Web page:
Families still struggle as baby formula shortage stretches into eighth month
FOX Business’ Madison Alworth hears from a Pennsylvania mother of two, Jerri Janelle Rayburg, about having to resort to purchasing baby formula from Switzerland.
Families across the country are still struggling to find baby formula as the crisis stretches into its eighth month.
While stocking rates of baby formula have slowly been improving, certain supply is still struggling to rebound.
The national in-stock rate for baby formula has climbed back to 82.24%, but the supply is still below the 89% supply families were accustomed to before the formula crisis began in February.
Around 33% of American families were still struggling to find baby formula in September, according to the U.S. Census Bureau’s Household Pulse Survey. Meanwhile, nearly one in five affected households has less than one week of formula accessible, the same survey reveals.
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Mothers in rural areas are having the hardest time accessing formula.
"In rural parts of my district, there are still empty shelves in key communities," Rep. Elise Stefanik, R-N.Y., told FOX Business. "Working families are having to drive further and further distances to access if they need specialty formula or if they need regular formula and their store is sold out."
Stefanik experienced the empty shelves firsthand after Abbott’s plant shut down in February when a recall compounded ongoing supply-chain hurdles. As a new mother, she scrambled to find formula in her rural district in upstate New York, with stores rationing supply and speciality types of formula unavailable on shelves.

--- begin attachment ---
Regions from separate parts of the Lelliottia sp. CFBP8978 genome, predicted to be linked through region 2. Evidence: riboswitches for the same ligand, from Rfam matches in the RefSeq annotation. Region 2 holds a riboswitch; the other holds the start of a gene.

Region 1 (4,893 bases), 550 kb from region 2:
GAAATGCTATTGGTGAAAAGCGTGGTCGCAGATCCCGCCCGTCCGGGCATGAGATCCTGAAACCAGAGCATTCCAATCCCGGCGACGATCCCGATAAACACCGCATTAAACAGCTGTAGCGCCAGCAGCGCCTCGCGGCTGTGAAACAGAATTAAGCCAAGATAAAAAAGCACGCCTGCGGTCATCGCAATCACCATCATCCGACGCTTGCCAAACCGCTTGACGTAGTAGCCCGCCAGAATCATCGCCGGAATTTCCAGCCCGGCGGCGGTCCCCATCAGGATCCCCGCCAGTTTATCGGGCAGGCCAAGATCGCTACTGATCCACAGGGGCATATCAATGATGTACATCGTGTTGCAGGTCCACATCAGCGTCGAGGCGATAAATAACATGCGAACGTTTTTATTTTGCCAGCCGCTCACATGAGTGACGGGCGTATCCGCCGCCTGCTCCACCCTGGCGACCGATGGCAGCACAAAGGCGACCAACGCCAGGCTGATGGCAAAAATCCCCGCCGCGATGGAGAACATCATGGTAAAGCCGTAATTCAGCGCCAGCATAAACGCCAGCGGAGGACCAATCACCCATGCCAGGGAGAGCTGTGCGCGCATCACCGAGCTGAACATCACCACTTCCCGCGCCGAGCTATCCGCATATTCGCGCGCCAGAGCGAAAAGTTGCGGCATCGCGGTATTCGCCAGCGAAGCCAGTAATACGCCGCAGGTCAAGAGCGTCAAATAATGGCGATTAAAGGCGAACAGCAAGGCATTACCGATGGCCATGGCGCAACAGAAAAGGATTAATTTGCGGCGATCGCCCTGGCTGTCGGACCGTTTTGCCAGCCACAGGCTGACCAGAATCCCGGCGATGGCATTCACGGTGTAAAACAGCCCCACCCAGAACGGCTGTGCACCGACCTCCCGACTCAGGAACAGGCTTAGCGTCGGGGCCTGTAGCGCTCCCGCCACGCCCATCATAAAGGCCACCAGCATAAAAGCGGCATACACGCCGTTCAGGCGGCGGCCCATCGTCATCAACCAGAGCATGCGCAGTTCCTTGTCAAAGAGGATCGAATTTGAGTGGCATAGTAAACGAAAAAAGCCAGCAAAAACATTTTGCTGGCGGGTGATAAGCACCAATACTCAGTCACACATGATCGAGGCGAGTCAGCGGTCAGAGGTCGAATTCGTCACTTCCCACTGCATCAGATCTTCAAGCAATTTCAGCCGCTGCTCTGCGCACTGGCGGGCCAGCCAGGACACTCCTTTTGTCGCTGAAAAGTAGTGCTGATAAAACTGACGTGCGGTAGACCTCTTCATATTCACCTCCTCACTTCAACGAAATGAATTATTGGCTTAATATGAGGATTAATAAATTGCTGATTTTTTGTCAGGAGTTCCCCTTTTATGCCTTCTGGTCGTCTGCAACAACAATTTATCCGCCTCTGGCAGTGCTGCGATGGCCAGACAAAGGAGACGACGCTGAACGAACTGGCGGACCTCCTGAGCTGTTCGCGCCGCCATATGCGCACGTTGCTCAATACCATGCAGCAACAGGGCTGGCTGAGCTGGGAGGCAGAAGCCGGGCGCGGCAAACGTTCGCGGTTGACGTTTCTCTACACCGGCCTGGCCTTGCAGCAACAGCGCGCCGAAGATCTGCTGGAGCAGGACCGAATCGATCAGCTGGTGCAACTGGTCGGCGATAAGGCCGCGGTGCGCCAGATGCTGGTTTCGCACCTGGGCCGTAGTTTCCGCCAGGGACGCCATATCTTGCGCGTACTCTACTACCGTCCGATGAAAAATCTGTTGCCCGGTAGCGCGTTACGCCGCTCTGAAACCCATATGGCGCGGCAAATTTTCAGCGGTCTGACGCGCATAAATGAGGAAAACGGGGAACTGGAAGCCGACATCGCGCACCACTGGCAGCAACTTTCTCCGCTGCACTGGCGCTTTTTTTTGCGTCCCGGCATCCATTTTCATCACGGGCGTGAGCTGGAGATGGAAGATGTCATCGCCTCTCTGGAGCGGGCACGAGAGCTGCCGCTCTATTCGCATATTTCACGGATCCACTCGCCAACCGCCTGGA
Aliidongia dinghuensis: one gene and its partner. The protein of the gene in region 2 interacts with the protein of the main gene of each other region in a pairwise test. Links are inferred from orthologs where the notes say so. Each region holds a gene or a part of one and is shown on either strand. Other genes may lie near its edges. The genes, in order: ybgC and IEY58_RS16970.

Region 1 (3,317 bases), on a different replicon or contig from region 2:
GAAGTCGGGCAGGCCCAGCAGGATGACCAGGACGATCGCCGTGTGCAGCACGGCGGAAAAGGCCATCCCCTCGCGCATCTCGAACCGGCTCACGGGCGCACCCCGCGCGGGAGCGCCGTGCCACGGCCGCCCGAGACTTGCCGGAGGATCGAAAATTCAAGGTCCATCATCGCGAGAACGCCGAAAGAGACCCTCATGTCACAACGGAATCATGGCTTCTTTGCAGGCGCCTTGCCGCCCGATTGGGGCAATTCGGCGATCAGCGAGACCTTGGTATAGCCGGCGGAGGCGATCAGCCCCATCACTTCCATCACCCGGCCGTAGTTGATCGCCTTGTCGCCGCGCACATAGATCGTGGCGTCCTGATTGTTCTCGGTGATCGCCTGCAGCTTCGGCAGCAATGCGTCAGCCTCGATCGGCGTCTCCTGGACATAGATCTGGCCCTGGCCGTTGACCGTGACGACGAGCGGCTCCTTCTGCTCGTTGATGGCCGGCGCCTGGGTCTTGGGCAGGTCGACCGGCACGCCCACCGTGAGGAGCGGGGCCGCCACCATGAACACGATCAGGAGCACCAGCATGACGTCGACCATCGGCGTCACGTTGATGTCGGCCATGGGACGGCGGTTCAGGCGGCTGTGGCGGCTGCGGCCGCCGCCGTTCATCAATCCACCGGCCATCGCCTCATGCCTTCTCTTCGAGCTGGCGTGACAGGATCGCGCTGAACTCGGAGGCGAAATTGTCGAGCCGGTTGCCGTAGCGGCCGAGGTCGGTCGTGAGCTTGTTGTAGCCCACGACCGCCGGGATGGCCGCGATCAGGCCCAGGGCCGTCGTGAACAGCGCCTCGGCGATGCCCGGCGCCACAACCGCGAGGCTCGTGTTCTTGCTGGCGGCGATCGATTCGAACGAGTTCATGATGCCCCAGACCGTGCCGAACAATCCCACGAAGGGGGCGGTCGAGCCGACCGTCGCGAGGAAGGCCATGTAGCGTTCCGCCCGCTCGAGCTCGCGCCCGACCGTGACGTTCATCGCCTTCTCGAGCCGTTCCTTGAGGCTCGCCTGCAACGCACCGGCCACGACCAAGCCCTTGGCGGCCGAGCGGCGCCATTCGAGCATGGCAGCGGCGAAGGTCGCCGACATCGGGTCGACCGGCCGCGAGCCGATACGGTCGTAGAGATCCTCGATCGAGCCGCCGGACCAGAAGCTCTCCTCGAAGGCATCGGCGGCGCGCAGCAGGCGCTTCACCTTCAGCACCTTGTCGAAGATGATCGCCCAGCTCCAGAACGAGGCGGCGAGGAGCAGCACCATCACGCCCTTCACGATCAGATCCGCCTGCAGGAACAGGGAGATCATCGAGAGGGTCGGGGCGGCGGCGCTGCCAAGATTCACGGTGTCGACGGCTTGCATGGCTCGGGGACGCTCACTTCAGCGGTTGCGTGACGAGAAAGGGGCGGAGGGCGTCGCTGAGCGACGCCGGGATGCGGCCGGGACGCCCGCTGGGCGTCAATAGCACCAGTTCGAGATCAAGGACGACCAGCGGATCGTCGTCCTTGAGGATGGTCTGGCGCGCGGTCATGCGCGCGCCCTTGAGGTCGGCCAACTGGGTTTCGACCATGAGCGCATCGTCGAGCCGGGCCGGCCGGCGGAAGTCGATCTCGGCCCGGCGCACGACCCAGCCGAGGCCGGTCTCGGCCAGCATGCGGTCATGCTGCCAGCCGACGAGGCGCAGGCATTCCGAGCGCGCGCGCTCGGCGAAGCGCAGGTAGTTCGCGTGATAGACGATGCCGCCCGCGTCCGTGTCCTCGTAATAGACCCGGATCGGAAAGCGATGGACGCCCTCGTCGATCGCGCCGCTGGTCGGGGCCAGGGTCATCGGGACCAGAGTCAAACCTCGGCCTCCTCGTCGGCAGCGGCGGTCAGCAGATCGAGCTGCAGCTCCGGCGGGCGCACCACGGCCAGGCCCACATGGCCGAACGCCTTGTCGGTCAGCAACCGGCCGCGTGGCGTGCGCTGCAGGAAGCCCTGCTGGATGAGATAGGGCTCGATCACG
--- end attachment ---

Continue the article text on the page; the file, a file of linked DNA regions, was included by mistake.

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Lawmakers like Stefanik have been calling on the Food and Drug Administration (FDA) to address why the agency has not acted swiftly enough in response to the shortages and introduced bills that would accept additional formula manufactures to market. Part of the proposed legislation would allow more foreign imports of formula.
While the FDA eased federal import regulations and the Biden administration airlifted millions of pounds of formula from overseas, some mothers worry that it’s a short-term fix to a market that lacks enough domestic manufacturing.
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Jerri Janelle Rayburg, a mom of two, struggled her entire maternity leave to find formula for her newborn son who was diagnosed with a milk protein allergy. She spent hours driving to five or more stores looking for the hyper-allergenic, sensitive and amino-based product, and found herself relying on imported formula.